Obinna Chima with agency report
The federal government yesterday expressed optimism that it would sell Eurobond worth around $1 billion to be issued before the end of the year.
The Minister of Finance, Kemi Adeosun who spoke on the move, also disclosed that the government was in the process of appointing managers for the sale.
The Eurobond is part of Nigeria’s plans to borrow a total of N1.8 trillion ($5.8 billion) from abroad and at home to fund an expected budget deficit of N2.2 trillion this year.
“We are appointing parties this week, we are hoping to come before the end of the year,” Adeosun told Reuters at the sidelines of an investment conference at the London Stock Exchange. She gave no details.
“We have headroom and we are very fortunate in that regard, we have very low debt to GDP ratio,” she told the conference.
Adeosun informed her audience that Nigeria had started a journey, which would take its economy from being dependent on oil as a primary commodity, to a more productive economy.
She recently said the Nigerian economy had moved from spending 90 per cent of its budget on recurrent items and only 10 per cent on capital expenditure, to 70 per cent on recurrent expenditure and 30 per cent on capital expenditure.
“From the numbers that we have done, the infrastructure gap that we face, even if we devote our budget for the next three years, it is not enough, so we’ve got to look for creative ways to mobilise additional capital.
“We started of course with spending our own money (pension funds) because we think, of course, that the first thing we have to do is to re-establish some benchmarks, some ability to deliver on roads, on rails, on basic infrastructure,” she said.
According to her, Nigeria’s long-term plan is to mobilise private capital.
“We think the narrative around who pays for infrastructure is a very important one in Africa. I say that because at the moment, if you don’t have infrastructure, you are going to pay anyway. If you spend six hours on a journey that should take you an hour, you’ve paid.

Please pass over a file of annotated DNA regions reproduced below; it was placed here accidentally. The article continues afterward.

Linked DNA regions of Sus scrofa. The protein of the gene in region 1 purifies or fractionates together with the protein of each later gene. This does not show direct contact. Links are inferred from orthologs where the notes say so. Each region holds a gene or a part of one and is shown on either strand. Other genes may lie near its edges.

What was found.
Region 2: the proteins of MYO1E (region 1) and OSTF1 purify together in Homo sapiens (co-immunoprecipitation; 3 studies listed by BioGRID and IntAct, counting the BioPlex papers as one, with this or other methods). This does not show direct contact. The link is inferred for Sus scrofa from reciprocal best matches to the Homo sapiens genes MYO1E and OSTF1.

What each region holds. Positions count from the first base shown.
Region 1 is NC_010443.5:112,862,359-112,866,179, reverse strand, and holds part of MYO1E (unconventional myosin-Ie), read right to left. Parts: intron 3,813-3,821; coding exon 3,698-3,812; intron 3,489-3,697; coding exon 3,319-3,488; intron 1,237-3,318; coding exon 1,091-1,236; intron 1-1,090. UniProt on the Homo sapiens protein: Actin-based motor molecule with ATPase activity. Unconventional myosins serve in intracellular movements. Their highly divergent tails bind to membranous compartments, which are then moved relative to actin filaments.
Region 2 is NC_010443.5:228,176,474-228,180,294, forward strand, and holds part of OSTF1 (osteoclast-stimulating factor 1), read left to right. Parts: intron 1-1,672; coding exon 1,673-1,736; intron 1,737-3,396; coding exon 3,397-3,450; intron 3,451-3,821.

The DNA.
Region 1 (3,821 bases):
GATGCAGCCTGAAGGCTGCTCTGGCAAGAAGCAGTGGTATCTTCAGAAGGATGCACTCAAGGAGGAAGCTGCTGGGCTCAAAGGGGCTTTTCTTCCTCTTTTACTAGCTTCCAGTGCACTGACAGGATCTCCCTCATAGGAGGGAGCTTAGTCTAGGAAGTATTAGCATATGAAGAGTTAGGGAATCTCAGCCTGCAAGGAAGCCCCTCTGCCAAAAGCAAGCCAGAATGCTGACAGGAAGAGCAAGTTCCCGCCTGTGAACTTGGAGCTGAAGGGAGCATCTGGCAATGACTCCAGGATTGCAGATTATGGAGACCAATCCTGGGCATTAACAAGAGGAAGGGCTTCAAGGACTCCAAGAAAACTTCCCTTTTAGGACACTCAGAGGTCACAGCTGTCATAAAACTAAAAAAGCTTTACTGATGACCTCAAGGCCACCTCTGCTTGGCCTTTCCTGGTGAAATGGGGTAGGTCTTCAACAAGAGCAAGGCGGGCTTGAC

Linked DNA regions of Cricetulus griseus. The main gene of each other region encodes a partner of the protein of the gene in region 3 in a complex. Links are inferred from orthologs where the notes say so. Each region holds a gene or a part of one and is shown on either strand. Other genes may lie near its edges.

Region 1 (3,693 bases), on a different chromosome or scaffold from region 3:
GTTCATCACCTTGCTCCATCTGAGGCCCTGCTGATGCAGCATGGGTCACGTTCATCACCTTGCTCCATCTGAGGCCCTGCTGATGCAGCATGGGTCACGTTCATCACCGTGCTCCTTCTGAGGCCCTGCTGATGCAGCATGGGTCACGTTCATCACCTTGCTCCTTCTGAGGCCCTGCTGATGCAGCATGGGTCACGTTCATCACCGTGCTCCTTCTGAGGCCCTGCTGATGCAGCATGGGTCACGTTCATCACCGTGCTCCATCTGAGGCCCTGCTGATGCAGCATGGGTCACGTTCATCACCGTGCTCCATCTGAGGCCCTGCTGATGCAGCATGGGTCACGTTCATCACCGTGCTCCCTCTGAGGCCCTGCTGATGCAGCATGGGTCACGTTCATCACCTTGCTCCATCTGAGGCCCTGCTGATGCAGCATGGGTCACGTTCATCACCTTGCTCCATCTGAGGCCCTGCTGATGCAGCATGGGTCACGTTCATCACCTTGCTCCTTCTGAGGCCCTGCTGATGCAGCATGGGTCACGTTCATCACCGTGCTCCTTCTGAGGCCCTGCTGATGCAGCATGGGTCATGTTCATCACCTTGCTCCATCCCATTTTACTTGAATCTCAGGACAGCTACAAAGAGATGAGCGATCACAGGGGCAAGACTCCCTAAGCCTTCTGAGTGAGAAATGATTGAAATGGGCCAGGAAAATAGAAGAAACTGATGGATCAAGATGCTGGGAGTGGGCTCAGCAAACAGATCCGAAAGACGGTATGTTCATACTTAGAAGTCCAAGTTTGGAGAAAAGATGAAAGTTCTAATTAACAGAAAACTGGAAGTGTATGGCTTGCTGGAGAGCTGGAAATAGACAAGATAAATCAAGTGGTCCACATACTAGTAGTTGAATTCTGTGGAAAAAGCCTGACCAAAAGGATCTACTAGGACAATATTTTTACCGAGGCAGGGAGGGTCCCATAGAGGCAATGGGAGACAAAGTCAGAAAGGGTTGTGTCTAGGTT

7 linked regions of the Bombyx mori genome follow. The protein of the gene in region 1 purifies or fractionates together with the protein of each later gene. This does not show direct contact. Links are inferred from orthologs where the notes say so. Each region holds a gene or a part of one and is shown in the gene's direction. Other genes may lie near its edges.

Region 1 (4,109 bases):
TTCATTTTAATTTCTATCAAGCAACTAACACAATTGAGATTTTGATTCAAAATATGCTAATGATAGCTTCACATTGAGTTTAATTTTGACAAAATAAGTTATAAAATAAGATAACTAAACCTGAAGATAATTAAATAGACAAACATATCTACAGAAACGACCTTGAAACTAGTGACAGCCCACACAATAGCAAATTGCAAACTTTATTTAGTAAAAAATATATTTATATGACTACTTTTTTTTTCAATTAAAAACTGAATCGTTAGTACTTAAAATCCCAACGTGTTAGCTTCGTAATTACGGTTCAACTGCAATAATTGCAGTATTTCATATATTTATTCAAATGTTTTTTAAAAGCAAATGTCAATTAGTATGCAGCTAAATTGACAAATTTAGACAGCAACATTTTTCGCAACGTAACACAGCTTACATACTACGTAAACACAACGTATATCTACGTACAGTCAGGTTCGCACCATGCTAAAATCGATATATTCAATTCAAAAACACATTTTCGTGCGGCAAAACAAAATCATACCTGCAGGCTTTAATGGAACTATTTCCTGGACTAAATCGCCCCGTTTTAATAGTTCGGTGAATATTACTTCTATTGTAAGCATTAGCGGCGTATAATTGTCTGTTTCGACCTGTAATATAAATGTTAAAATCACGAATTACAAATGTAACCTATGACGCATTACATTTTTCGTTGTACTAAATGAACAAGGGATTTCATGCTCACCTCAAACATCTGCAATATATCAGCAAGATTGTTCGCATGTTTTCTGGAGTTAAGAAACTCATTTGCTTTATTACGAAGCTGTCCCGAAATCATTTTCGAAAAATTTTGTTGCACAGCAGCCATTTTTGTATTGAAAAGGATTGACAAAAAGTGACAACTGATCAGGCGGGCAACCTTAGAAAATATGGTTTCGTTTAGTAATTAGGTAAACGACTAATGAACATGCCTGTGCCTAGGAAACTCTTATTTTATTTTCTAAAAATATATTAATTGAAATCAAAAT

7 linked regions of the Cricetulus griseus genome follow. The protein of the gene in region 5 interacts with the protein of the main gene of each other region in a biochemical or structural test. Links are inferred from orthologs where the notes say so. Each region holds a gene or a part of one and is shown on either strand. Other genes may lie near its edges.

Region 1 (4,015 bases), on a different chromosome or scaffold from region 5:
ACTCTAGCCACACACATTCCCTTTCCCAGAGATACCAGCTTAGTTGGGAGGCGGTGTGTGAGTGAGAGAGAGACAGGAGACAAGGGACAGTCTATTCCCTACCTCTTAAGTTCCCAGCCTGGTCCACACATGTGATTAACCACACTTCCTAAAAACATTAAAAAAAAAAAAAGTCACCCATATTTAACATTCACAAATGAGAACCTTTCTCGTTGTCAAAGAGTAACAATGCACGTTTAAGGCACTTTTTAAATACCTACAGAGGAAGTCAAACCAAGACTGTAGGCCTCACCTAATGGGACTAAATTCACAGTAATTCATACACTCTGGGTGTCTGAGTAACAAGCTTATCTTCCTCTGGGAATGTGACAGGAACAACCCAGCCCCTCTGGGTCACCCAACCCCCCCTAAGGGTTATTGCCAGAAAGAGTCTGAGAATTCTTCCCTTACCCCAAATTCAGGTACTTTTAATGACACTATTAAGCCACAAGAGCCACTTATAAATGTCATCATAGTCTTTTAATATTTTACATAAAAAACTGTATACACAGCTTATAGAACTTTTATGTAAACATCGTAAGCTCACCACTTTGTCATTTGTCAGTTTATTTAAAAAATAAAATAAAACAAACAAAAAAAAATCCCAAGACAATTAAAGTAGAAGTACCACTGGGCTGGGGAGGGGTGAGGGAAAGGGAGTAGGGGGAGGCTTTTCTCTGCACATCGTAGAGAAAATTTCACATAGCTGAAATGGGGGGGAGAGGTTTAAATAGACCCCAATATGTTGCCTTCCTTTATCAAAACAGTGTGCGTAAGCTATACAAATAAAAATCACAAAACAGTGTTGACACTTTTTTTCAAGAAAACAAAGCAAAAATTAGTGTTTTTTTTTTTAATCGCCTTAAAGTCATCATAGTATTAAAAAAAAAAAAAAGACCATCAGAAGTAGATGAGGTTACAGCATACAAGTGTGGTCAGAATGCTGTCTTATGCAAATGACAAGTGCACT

“So we are hungry for infrastructure. We’ve got 170 million people who don’t have power in sufficient quantities, we don’t have a rail system, we don’t have a road structure, we believe that if we solve these infrastructure challenges, the entire productivity chain — agriculture, solid minerals, manufacturing, our unemployment problems — could all be solved.
“Our population is young; we have to provide a standard of living that keeps young vibrant Africans in Africa, because we think that is very important for eliminating poverty,” the minister stated.
Adeosun also said the government had spent N770 billion on capital expenditure since President Muhammadu Buhari signed the 2016 budget in May.
Nigeria’s economy has slipped into recession for the first time in 25 years, brought on by low oil prices that have cut government revenues and weakened the OPEC member’s currency and a lack of clear policy direction that put investors on the edge. Crude oil sales make up 70 percent of national income.
The African Development Bank has said it would help Nigeria to overcome its recession. The lender’s board is expected to grant a $1 billion loan at a rate of around 1.2 per cent, which Nigeria could use to help plug its deficit.
The finance min